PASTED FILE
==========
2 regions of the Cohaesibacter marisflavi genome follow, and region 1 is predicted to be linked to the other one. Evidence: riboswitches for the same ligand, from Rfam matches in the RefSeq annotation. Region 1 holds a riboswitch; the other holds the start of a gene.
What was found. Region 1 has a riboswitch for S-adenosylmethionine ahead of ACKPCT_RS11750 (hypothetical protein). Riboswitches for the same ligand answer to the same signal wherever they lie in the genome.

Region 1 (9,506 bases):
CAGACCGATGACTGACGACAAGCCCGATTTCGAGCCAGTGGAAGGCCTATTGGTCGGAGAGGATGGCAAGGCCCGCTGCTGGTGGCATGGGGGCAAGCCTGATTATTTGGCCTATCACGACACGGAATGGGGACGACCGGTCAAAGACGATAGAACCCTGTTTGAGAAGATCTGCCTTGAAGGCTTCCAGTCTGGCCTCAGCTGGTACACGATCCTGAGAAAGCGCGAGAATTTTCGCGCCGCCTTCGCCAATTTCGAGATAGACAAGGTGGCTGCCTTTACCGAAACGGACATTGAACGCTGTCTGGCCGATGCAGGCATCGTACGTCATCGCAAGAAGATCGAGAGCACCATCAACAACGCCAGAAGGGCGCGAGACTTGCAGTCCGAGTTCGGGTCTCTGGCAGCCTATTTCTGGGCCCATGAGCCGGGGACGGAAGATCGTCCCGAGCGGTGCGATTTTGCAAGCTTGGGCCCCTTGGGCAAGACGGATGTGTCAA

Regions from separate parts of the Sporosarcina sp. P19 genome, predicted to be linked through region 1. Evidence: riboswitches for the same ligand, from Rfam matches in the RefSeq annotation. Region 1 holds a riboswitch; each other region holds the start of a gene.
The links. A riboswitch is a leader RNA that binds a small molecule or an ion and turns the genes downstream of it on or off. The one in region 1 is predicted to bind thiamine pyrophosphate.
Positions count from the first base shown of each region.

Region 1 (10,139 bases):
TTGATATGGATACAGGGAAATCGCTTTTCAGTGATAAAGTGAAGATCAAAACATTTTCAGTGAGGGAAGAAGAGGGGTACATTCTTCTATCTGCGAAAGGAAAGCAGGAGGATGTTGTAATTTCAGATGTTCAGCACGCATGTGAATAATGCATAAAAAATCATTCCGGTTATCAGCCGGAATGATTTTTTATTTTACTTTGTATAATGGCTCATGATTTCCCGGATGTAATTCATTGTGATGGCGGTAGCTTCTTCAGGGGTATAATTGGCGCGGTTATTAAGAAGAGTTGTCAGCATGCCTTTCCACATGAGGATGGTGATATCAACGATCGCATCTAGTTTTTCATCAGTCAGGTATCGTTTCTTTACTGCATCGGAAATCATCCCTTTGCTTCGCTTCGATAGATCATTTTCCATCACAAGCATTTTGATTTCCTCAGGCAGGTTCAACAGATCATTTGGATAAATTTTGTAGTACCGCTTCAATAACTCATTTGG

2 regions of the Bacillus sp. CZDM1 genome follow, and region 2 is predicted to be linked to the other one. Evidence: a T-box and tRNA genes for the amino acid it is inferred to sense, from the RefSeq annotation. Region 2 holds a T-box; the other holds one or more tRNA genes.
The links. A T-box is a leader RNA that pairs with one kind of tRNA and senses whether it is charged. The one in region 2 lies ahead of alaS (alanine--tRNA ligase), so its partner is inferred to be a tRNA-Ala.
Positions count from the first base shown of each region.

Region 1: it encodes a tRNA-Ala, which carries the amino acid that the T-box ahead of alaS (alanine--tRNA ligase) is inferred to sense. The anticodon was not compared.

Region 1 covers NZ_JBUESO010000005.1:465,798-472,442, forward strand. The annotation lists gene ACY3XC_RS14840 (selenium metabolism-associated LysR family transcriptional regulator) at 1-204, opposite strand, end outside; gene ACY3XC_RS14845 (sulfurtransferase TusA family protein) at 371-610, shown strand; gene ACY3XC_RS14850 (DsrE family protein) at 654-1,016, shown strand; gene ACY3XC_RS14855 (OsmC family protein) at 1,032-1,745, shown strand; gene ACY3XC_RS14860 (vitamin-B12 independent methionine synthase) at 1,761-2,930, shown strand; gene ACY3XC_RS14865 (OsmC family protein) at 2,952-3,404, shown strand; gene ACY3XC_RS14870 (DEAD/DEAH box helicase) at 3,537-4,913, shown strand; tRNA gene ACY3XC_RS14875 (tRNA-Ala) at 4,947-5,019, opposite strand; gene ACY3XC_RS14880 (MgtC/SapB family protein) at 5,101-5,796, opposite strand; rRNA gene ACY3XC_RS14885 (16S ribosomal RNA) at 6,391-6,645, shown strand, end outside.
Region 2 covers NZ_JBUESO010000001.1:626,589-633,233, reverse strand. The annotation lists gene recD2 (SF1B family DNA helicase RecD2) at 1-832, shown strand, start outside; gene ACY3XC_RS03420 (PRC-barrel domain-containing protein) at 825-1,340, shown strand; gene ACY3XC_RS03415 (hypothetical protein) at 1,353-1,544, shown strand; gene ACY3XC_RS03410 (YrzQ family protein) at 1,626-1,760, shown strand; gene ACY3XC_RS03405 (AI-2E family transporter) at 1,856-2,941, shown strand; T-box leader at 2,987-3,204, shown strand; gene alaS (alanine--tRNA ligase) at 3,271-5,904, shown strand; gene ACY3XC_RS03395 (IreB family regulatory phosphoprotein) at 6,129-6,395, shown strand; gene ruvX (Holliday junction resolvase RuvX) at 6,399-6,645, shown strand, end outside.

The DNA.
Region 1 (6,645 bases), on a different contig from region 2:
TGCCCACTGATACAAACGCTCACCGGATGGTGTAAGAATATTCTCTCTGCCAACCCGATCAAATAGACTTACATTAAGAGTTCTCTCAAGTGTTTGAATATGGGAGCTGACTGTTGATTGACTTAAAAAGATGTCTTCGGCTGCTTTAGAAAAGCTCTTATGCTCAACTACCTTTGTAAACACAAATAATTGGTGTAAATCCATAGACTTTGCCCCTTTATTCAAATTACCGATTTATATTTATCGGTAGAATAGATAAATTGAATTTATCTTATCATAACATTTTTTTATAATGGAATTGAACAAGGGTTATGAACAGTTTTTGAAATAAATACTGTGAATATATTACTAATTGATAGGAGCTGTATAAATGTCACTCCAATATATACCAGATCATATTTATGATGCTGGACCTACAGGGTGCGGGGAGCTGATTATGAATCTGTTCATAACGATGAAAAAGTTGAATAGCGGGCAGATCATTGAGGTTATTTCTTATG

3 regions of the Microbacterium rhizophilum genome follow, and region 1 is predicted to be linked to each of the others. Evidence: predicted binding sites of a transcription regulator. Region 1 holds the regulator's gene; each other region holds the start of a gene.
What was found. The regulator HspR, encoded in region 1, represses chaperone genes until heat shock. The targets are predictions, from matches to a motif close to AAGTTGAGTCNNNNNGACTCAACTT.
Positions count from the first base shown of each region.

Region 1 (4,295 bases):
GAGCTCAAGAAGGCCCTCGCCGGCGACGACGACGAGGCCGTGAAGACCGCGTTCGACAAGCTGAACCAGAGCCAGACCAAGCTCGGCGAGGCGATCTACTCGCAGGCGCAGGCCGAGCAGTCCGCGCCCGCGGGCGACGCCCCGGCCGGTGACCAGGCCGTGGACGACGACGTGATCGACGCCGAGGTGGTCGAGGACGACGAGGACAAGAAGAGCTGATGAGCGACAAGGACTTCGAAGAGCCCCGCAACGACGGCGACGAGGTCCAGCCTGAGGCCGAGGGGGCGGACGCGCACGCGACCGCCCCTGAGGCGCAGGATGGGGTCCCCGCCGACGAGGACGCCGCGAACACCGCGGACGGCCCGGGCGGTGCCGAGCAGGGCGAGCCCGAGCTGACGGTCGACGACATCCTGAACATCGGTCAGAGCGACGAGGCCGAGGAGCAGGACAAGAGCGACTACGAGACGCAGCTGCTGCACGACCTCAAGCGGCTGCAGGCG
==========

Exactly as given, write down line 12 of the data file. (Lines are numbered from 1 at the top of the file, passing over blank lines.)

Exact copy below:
Positions count from the first base shown of each region.